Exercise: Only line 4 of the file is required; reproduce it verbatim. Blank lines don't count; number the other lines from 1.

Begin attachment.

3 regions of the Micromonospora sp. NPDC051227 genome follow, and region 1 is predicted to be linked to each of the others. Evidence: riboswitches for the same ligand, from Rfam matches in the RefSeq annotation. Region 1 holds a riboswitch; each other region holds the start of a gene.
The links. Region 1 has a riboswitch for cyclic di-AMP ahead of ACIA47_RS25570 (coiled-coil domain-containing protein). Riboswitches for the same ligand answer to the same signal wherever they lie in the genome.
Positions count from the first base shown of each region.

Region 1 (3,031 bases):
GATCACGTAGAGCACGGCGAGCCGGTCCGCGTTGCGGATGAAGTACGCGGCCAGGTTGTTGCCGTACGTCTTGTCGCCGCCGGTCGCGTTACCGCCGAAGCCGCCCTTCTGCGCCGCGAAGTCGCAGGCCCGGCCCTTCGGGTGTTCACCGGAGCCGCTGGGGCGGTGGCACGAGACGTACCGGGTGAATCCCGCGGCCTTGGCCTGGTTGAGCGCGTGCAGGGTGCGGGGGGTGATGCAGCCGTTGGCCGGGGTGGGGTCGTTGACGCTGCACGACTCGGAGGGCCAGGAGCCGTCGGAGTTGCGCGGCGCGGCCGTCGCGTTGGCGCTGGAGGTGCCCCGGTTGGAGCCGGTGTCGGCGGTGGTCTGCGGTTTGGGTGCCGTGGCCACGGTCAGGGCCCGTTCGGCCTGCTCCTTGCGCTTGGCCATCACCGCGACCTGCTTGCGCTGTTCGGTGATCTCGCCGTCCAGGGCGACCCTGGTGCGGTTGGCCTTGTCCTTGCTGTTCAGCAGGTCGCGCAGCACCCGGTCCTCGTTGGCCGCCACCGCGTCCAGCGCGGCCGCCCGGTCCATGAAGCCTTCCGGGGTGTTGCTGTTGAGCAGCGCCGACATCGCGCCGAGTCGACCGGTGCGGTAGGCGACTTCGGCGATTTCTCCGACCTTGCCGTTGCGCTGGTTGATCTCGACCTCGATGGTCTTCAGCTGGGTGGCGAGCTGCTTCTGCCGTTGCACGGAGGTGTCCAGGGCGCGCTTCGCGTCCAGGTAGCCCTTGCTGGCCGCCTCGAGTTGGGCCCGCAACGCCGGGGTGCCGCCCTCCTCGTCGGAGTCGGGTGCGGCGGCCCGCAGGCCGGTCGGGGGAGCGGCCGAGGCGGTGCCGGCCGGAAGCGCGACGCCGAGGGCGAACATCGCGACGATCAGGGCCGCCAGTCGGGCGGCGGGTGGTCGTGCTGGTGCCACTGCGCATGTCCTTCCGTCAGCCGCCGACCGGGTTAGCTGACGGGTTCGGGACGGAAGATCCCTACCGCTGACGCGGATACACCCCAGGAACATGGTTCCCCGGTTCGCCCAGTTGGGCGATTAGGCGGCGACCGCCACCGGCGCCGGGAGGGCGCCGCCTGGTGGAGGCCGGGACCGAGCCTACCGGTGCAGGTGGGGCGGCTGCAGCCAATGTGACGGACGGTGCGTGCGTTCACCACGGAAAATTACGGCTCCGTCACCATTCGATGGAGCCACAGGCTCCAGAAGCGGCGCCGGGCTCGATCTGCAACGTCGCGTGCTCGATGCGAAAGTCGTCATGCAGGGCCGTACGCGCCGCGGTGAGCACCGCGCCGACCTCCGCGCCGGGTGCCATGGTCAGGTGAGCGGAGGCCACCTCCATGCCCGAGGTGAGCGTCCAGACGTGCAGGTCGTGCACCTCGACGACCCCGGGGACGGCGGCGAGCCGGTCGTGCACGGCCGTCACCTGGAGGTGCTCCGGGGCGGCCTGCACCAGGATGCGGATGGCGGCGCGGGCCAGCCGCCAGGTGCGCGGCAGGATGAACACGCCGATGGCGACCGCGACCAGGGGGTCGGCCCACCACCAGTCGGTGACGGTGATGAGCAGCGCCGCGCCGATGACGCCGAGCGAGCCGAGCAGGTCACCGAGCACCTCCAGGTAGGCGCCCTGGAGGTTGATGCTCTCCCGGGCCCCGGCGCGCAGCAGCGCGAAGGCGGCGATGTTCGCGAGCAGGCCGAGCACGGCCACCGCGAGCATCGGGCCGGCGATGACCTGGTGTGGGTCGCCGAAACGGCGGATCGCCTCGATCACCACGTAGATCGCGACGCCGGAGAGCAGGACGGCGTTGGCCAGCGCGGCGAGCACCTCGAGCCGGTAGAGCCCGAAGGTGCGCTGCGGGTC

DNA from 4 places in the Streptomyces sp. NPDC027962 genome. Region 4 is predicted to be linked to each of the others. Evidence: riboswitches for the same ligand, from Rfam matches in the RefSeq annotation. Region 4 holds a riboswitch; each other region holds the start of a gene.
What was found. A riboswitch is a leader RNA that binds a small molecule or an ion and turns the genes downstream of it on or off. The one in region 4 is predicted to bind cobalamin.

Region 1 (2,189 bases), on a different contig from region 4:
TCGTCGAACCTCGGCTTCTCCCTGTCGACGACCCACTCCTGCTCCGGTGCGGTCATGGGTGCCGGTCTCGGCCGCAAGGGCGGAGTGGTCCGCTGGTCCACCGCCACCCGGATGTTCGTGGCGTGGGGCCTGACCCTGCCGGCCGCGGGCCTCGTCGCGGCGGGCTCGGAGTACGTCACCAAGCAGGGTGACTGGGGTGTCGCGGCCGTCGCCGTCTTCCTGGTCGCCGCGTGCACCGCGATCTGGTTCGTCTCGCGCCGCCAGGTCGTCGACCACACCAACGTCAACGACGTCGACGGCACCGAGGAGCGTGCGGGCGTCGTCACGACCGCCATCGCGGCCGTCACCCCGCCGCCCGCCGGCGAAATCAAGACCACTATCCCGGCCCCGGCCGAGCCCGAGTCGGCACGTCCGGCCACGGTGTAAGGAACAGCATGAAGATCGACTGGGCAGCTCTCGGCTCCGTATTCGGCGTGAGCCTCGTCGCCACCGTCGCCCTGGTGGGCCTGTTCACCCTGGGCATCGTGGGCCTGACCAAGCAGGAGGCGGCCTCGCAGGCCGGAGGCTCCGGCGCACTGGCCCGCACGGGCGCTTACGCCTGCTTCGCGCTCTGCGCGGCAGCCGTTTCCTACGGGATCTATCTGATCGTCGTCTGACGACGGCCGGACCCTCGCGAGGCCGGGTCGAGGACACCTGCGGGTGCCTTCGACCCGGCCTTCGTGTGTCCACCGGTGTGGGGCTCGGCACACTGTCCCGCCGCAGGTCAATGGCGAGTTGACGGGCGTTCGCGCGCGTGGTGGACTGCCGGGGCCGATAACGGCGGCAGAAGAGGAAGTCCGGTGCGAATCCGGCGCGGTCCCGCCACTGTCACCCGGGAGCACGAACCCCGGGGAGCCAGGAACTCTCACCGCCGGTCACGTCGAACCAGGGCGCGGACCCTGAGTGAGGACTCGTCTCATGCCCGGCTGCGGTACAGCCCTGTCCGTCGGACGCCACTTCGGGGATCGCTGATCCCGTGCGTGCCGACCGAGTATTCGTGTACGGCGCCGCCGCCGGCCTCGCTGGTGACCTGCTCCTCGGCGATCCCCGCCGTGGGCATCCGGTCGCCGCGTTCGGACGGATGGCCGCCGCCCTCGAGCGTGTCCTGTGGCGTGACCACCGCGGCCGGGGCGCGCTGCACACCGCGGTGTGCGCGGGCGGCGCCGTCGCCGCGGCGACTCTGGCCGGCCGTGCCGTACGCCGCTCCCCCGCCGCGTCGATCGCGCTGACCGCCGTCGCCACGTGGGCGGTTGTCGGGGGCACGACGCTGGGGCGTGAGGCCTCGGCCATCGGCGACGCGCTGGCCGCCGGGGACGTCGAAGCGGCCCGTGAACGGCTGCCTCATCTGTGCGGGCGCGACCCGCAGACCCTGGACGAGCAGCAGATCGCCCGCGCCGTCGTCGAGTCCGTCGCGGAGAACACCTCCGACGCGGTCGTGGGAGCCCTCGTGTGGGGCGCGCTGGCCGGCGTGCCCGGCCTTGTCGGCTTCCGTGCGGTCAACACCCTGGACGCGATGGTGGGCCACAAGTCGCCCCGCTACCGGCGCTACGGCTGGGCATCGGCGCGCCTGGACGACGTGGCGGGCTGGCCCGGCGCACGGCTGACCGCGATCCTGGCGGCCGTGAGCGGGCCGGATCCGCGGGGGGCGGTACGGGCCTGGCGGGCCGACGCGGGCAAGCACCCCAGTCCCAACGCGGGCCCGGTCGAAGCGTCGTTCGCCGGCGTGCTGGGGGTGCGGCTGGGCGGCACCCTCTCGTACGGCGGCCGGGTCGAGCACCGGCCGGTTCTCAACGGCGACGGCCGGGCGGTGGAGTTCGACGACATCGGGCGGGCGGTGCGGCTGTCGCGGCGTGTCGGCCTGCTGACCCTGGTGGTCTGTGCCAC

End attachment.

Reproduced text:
Region 1 (3,031 bases):